MVNOs need a single platform that encapsulates all the tools needed to launch a successful consumer eSIM offering. That’s why Mobilise launched its eSIM as a Service. eSIM as a Service is iOS and Android-compatible, facilitating in-app eSIM activation for consumers without the need for a QR code.
It also allows SPs to offer eSIMs, manage inventory and communicate securely with their customers thanks to multiple self-service channels. The software’s modular architecture and open application programming interfaces (APIs) make it a flexible and agile solution providing SPs with the flexibility they need to adapt to the fast-paced mobile industry.
Worrying that eSIMs will enable a higher churn rate is a rational fear. However, enabling eSIMs can actually achieve the opposite. Today’s service provider’s customer demands flexibility — 91 percent of customers are more likely to stick with a brand that offers services that are personalised to them, says Accenture. Because eSIM does not require the logistical complexity of using a physical card, making changes to a user’s plan is far more frictionless. If a customer is unhappy with the deal they’re currently getting, it’s far easier to tailor that plan for them, and quickly, rather than risk losing business completely.
eSIM adoption is accelerating, but it’s easy to see why some smaller service providers remain hesitant. Fear of its benefits, regulation bother and a lack of easy integration technology can all make adopting eSIMs seem out of reach. However, with the right support in place, providers of all sizes can enter the era of the eSIM.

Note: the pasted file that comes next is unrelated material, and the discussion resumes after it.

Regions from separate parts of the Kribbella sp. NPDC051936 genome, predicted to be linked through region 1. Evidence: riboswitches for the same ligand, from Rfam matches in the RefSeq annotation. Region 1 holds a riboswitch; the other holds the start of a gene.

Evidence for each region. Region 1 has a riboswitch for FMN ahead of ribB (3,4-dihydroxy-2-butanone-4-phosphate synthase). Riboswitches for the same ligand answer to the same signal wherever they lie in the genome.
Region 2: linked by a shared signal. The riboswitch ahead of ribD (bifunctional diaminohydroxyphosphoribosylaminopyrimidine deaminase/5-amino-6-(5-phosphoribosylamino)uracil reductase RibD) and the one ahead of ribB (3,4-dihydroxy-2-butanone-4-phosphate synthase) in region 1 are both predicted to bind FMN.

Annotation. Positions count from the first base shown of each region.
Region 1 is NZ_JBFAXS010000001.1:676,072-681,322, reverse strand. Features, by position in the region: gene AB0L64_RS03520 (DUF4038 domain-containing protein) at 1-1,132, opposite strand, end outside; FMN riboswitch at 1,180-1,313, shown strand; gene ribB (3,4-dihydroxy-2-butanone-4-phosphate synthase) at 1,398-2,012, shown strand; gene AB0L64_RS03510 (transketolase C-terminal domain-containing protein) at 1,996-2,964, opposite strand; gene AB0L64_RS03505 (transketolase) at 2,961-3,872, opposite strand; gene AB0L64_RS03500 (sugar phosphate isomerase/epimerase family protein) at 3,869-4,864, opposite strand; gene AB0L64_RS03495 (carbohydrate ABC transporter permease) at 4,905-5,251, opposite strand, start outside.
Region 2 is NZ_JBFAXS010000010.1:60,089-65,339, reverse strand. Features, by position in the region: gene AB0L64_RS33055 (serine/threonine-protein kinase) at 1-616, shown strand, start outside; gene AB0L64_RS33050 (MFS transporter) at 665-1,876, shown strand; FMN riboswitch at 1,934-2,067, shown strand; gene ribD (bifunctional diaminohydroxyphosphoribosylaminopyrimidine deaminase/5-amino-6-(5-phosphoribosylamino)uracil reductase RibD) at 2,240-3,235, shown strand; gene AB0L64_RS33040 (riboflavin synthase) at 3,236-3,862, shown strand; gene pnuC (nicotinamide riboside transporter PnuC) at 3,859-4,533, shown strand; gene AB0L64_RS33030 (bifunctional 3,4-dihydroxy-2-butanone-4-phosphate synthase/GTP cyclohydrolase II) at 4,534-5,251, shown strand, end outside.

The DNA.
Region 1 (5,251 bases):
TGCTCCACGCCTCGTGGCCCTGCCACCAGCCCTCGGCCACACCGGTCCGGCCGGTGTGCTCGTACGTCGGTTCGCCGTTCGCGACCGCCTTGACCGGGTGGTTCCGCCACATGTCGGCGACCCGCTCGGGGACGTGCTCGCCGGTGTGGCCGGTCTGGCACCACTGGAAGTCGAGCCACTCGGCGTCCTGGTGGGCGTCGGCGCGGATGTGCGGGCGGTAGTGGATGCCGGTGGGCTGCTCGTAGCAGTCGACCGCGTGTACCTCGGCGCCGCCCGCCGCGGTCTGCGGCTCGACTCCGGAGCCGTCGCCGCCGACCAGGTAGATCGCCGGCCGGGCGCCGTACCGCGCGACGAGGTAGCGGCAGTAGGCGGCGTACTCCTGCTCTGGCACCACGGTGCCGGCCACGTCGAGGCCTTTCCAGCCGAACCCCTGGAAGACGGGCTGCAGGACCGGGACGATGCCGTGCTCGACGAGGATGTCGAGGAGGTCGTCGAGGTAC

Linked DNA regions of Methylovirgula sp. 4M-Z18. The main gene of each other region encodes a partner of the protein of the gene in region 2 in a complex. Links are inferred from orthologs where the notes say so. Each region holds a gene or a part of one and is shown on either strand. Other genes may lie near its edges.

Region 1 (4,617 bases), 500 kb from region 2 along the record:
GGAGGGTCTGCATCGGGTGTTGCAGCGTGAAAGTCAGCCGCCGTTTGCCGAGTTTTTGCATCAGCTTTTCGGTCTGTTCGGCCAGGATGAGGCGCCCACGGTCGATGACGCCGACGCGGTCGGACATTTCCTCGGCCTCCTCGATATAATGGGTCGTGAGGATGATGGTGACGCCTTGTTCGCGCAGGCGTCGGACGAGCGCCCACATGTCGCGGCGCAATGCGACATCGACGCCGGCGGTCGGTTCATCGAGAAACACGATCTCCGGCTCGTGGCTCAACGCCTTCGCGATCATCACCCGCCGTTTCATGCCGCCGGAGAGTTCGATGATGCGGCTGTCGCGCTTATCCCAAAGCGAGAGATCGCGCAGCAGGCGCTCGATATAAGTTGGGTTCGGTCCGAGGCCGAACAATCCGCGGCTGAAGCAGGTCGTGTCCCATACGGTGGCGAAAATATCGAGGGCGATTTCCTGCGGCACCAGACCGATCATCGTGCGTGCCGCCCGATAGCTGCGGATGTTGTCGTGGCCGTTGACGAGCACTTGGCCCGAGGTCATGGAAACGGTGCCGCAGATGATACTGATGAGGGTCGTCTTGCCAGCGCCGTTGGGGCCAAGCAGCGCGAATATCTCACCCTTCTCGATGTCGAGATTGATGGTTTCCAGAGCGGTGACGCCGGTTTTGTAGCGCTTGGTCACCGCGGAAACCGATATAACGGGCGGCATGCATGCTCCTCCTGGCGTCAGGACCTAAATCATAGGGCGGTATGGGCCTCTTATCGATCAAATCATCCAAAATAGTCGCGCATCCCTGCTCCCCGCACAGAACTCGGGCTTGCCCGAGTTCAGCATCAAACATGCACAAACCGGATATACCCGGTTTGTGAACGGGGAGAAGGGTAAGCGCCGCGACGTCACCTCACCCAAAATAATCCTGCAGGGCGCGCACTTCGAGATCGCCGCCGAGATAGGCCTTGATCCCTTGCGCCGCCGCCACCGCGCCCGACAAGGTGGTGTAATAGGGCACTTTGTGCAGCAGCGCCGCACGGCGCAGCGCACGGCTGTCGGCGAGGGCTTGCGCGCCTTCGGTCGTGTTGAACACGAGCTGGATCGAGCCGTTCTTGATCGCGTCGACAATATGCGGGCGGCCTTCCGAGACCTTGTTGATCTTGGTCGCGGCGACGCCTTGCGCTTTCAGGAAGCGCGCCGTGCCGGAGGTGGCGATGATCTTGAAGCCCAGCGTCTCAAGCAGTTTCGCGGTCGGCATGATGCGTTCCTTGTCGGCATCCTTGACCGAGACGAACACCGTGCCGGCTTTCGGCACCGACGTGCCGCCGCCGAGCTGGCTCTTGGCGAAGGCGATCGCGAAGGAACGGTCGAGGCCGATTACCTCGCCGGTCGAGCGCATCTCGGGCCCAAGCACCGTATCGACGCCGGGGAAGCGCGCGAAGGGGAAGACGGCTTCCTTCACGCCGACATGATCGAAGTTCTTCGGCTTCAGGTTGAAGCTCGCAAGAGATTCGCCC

About Mobilise: Mobilise is a leading provider of SaaS solutions to the telecommunications industry. Focused on delivering highly engaging digital-first service propositions with excellent customer experience, Mobilise has a proven track record, deep industry knowledge and a team of specialists to support clients to building and executing transformational strategies.
Clients range from large corporate organisations with over 100,000 employees to small enterprises with under 20 employees. Mobilise has a deep knowledge of the telecoms business model and our experience includes working with over 40 service providers across eight markets for brands including Virgin, Dixon’s Carphone, Red Bull Mobile, Manx Telecom and Freenet.